I have a six month old lab boxer mix female. She came from a home with domestic violence. but went to a young lady at about 3 months old who did nothing to train her and let her pee everywhere in the house and she only kept her for three weeks. When we took her a little over two months ago we were told she was already 6 month. I was finally able to find out her correct age. She is timid one moment and aggressive the next. I take her out regularly for walks and do her business. She gets to run free as well. I have taken her to my office and worked on socializing her. She can be very sweet and is now about 50 lbs. one day she will be ok with a person and then next she is hiding under the desk. I have taken her out and made sure she gets her breaks. She is very aggressive with other dogs and we attempted to socialize her with a very dear 4 year old aussie shepperd border collie cross which ended abruptly when our dog attacking and forcing the older dog to submit. I could barely hold her back as she is so strong. So she can no longer come to the office with me. In the last couple of weeks with potty training going quite well she went and peed all over my bed. I have been kennel training her as well, now when I reach for her she snaps her head around aggressively before I even touch her. I will not back away and I also will not fight with her. I calmly insist that she goes in her kennel and eventually she relents but it is clear that she wants to be the boss. today she managed to get into my sons room and empty her bowels and peed everywhere she could think of. She nips and I do believe she could cause serious harm if provoked. If she is this way now what will happen when she is full grown. We want to put her in a rescue shelter but I am concerned for the other dogs. Also if my boys hug me she needs to try and get between us. Emma won't back down and I don't understand as we give her guidance and tons of attention. We live in a remote community and there is no vet or behaviorist. I already know she is stronger than me. It is almost like she doesn't hear us when we tell her to stand down and then flips out for what appears to be no reason. I am at a lose. She is extremely pushy and has already hurt each one of us.
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She is still young so there is hope that she can be turned around.
Are you looking for techniques and tips to help stop the aggression?
Or is this question about finding another home for her? If so, can you tell me your zip code.
You say spanking is ineffective. Have you tried this already?
Are you male or female?
Is there another male in the household besides your son?
Is she spayed?
Is she allowed on the furniture?
Hi Jane, yes I did give her a swat and have told her many times to get down. I am female and I have two sons. She is not spayed yet. I need to fly her out of our small town the Vet In Yellowknife. She has not gone into heat yet. Emma has her own chair to sit in so yes she has been allowed on the furniture.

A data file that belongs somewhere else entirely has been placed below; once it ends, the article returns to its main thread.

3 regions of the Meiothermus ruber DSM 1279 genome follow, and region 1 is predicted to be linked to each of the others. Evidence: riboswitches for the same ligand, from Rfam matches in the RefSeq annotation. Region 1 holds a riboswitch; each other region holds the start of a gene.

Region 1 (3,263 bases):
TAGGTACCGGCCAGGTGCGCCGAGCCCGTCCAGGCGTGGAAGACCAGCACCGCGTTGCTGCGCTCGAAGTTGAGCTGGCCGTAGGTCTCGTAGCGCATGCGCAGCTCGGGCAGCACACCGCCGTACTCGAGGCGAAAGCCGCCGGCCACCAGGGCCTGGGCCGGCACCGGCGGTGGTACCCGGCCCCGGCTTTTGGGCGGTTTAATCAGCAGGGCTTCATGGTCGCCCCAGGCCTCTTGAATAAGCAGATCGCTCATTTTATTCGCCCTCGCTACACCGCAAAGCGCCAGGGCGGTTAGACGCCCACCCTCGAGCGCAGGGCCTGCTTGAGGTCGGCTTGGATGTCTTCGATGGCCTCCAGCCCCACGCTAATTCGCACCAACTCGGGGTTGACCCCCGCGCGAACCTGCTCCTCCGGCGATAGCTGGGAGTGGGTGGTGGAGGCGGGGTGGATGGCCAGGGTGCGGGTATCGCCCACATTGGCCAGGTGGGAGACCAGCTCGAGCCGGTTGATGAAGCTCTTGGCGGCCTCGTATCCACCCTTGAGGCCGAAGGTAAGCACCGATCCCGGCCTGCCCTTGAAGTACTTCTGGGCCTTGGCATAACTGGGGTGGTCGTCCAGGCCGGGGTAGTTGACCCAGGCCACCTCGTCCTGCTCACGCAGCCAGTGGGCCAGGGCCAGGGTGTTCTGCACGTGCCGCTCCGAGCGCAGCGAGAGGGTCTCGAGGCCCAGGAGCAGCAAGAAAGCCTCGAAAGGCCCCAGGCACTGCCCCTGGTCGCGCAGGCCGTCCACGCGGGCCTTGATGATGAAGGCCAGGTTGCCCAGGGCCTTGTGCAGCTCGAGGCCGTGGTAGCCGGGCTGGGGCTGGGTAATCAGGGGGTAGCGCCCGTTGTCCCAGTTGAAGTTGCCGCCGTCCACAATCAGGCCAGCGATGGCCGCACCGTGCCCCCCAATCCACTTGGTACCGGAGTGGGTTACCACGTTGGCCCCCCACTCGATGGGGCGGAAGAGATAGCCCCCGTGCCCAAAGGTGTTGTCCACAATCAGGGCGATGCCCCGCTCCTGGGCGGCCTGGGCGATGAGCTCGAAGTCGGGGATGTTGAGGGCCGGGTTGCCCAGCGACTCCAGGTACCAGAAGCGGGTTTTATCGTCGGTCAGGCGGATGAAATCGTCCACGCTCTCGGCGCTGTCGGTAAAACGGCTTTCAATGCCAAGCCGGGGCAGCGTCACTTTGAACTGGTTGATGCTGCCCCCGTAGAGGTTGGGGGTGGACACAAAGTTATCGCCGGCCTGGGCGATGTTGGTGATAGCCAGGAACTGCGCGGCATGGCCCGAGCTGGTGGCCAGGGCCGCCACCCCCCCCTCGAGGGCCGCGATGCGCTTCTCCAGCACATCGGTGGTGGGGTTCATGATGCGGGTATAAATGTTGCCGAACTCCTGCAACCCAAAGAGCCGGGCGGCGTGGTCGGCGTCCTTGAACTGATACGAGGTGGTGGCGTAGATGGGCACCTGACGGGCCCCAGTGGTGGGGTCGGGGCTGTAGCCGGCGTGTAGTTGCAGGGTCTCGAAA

Emma knows when she is bad but acts offended or hurt when we get after her. I have been very firm with her but she still jumps on everyone.
I am torn as we do love her but I feel she needs a stronger leader than I am. Also I want her to have quality of life and now that I won't take her into work she will end up being alone so much. I had planned to have her be the office dog. I am going into my busy season now and I work many hours. I believe she would thrive with someone who understands her nature. Also I do not know what to do about her extreme aggression towards other dogs. She won't back down now at 6 months and what will happen when she is mature. The flip side is that some days she is so timid and almost afraid of her shadow.
The first thing that should be done is to rule out a medical cause for the sudden aggression. So when you get her spayed, have them check for any thyroid condition or cause for pain. You can read about these here:
If there is no medical cause for the aggression, then it is strictly behavioral.Dogs are aggressive for a variety of reasons. It might be that they are fearful of other dogs and people and thus are aggressive before the other dog or person can be. In other cases, a dog is aggressive in order to dominate and be the alpha member of the pack. Other causes could be that the dog feels they are the alpha member of the pack and as the alpha member they must protect the pack (you) from threats (other dogs). She would also need to keep you in line as well as the boys. She is young so being the boss would put a lot of stress on her and lead to the timid behavior as well.
In addition, owners sometimes make the situation even worse by tensing up and worrying about what will happen. The dog senses the owner worry and feels that she is justified in her aggressive stance because you are obviously worried about the dog or person. They don't know you are worried about them attacking, they just feel that you are worried and assume it is the other dog or person.